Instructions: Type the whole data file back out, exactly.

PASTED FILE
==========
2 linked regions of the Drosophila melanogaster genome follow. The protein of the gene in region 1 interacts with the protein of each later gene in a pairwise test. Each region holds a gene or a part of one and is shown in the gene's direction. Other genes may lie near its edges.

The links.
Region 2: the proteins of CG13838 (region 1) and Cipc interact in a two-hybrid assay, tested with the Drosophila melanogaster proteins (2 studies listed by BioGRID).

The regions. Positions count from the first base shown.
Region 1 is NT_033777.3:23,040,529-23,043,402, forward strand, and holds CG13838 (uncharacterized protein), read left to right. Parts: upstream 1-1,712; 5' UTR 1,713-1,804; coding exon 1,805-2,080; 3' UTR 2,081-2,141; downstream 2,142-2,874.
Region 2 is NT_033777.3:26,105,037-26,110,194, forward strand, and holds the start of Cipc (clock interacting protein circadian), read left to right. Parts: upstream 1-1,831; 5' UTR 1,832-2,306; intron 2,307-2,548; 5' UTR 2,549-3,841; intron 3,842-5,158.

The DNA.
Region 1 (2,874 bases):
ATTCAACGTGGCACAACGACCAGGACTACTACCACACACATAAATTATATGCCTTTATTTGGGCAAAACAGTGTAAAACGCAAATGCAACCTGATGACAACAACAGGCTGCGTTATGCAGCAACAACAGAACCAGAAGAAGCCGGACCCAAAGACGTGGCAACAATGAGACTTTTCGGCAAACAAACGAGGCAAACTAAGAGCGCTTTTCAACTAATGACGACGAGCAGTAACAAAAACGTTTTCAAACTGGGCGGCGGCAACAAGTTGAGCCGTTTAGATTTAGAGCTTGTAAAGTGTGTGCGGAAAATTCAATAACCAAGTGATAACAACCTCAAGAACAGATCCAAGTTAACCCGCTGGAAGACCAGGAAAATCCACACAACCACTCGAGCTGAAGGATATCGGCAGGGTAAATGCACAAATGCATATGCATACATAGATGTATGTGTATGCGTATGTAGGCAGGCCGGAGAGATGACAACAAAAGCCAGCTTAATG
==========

2 linked regions of the Drosophila melanogaster genome follow. The protein of the gene in region 1 interacts with the protein of each later gene in a pairwise test. Each region holds a gene or a part of one and is shown in the gene's direction. Other genes may lie near its edges.

The links.
Region 2: the proteins of CG13838 (region 1) and Cipc interact in a two-hybrid assay, tested with the Drosophila melanogaster proteins (2 studies listed by BioGRID).

The regions. Positions count from the first base shown.
Region 1 is NT_033777.3:23,040,529-23,043,402, forward strand, and holds CG13838 (uncharacterized protein), read left to right. Parts: upstream 1-1,712; 5' UTR 1,713-1,804; coding exon 1,805-2,080; 3' UTR 2,081-2,141; downstream 2,142-2,874.
Region 2 is NT_033777.3:26,105,037-26,110,194, forward strand, and holds the start of Cipc (clock interacting protein circadian), read left to right. Parts: upstream 1-1,831; 5' UTR 1,832-2,306; intron 2,307-2,548; 5' UTR 2,549-3,841; intron 3,842-5,158.

The DNA.
Region 1 (2,874 bases):
ATTCAACGTGGCACAACGACCAGGACTACTACCACACACATAAATTATATGCCTTTATTTGGGCAAAACAGTGTAAAACGCAAATGCAACCTGATGACAACAACAGGCTGCGTTATGCAGCAACAACAGAACCAGAAGAAGCCGGACCCAAAGACGTGGCAACAATGAGACTTTTCGGCAAACAAACGAGGCAAACTAAGAGCGCTTTTCAACTAATGACGACGAGCAGTAACAAAAACGTTTTCAAACTGGGCGGCGGCAACAAGTTGAGCCGTTTAGATTTAGAGCTTGTAAAGTGTGTGCGGAAAATTCAATAACCAAGTGATAACAACCTCAAGAACAGATCCAAGTTAACCCGCTGGAAGACCAGGAAAATCCACACAACCACTCGAGCTGAAGGATATCGGCAGGGTAAATGCACAAATGCATATGCATACATAGATGTATGTGTATGCGTATGTAGGCAGGCCGGAGAGATGACAACAAAAGCCAGCTTAATG